Loose Pages In Loose Pages, Kansas City Art Institute illustration and design professor Steve Mayse presents 16 images that will make up a book about the artist’s experiences as caregiver for his mother, who died in 1998 after 17 years battling ovarian cancer. Mayse creates collages using photographs, wood, paint, metal, stickers and found objects. With its cut-and-paste visual style and deeply personal nature, this work is reminiscent of ‘zines (minus the emo, teen angst flavor). Each piece tells a different story in a lyrical and sometimes metaphorical manner. “Mourning Dove/Blue Ribbon Exit” features a bird swiftly pulling a house up from the ground and into the air, representing the artist’s mother’s passing in her own home. Mayse’s work is a poignant glimpse into not only a son’s grief but also his mother’s struggles to come to terms with her terminal illness. Through April 9 at the Stocksdale Gallery, William Jewell College, 500 College Hill, Liberty, 816-781-7700. (T.B.)

Prototypes-Excursions-Observations Kansas City artist Eric von Robertson’s new exhibit at the Urban Culture Project’s Paragraph Gallery aspires to a pretty lofty goal: “to eliminate the divisions between viewer and user, exhibition and art-making,” he writes. How does Robertson hope to accomplish this? By structuring his show as a work in progress and by sponsoring public events designed to encourage recreation and leisure, such as a picnic with “the gentle load” at 1 p.m. on April 10. Robertson works under the aegis of C.A.R.L. (the Center for the Advancement of Recreation and Leisure), an organization he founded with the intention of emphasizing “the creative process over finished products.” Prototypes-Excursions-Observations features a weird combination of pseudoscientific-looking work and blatantly leisure-related pieces that one might expect from an organization like CARL. On opening night, at least, the most recreational aspect of the entire show was the keg stored inside the boulder-shaped drywall structure at the center of the gallery. A rope hammock hangs in one corner in front of a video projected on a wall with a straw hat affixed to it. Pixilated digital prints of one of Robertson’s multicolored geometric structures blowing around a desert landscape are also on display. Through April 24 at the Paragraph Gallery, 23 East 12th St., 816-695-7734 (T.B.)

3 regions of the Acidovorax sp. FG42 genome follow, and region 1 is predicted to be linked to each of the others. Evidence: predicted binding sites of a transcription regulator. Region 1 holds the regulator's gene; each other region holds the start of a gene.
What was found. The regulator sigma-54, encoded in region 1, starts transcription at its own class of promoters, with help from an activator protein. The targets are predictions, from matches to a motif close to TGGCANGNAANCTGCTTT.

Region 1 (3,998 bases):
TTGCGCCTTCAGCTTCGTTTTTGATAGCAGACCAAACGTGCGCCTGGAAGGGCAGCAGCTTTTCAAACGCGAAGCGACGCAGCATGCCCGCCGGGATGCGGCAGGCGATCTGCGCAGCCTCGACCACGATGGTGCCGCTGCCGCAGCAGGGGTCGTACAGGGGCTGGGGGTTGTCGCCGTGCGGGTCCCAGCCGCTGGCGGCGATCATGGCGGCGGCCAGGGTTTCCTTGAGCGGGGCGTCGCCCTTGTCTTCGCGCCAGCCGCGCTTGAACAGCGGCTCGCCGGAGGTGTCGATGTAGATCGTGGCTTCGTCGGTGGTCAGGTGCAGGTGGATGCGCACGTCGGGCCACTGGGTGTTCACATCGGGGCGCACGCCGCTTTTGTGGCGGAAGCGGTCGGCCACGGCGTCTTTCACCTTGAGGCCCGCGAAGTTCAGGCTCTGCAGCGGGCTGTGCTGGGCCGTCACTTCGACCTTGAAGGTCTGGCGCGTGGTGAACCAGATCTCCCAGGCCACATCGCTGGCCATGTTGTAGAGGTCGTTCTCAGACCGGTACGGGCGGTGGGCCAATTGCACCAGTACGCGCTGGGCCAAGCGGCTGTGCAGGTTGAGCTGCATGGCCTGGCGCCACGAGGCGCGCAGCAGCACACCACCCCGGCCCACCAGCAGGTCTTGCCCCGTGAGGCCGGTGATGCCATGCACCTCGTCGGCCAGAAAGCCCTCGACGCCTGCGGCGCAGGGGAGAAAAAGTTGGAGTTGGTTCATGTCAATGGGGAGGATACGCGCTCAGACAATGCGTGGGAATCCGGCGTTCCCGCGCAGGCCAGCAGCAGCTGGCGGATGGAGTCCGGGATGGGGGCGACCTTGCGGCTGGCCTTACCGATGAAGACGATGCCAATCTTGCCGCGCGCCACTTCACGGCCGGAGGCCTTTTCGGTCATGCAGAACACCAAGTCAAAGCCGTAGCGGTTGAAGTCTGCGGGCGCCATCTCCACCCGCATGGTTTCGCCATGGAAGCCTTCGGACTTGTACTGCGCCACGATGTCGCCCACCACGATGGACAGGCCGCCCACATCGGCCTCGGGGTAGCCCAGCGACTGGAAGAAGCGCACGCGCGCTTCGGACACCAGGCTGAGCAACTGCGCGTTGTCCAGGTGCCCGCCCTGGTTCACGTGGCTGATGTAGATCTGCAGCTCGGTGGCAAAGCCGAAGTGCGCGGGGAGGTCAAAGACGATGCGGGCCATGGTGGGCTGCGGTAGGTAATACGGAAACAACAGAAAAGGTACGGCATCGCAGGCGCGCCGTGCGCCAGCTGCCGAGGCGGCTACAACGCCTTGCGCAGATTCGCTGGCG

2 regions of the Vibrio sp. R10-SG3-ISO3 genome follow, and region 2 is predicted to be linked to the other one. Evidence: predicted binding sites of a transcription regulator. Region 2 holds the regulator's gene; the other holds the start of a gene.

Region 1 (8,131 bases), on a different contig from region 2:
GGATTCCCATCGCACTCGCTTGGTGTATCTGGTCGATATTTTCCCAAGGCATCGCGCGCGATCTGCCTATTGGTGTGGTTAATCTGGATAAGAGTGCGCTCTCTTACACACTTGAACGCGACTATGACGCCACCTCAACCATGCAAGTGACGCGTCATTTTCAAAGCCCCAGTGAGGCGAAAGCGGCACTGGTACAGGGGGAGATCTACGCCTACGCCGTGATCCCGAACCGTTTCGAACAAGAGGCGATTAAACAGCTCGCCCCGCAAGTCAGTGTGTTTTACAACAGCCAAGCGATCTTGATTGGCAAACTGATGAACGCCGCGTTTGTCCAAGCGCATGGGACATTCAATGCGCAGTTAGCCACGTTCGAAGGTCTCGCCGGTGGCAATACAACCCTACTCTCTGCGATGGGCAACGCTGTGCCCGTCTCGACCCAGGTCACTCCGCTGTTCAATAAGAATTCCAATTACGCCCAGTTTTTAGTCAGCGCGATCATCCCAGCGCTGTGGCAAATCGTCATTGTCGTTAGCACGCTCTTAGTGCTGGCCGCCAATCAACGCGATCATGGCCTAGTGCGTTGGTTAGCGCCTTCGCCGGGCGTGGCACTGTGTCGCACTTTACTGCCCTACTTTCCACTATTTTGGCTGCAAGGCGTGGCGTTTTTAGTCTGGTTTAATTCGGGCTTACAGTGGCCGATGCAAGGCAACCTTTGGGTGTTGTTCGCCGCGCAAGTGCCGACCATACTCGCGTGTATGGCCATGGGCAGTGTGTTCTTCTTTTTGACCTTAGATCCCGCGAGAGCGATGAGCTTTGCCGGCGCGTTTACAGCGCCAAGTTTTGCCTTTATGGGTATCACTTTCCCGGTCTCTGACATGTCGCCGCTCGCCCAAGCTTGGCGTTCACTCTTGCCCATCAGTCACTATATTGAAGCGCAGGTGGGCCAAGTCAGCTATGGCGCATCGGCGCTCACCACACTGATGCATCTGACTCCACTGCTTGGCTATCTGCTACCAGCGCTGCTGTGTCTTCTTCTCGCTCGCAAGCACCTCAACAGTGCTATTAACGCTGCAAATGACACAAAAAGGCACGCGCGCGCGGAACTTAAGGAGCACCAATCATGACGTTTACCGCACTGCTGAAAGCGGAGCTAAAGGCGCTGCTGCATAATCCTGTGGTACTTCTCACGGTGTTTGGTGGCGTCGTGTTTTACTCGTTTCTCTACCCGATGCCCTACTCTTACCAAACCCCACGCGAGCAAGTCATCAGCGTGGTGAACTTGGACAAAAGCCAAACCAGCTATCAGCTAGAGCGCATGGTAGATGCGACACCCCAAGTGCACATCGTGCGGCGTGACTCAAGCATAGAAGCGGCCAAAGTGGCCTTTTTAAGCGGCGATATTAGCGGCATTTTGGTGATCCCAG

True Stories This show proves that even though people have spent centuries painting and drawing pictures of other people, there’s still room for originality. Artists Jules de Balincourt, Muntean/Rosenblum, Laylah Ali, Amy Sillman, Saloman Huerta and Christopher Leitch use a diverse array of styles and media to depict figures that convey narratives and tackle issues such as youth culture, advertising, racism and the family. Figurative is loosely defined, though. At times, Sillman reduces her subjects to gestural lines and abstract shapes, whereas Leitch’s contributions include clothing as figural representation. Through April 4 at Johnson County Community College Gallery of Art, 12345 College Blvd. in Overland Park, 913-469-8500, ext. 3972. (T.B.)

Categories: A&E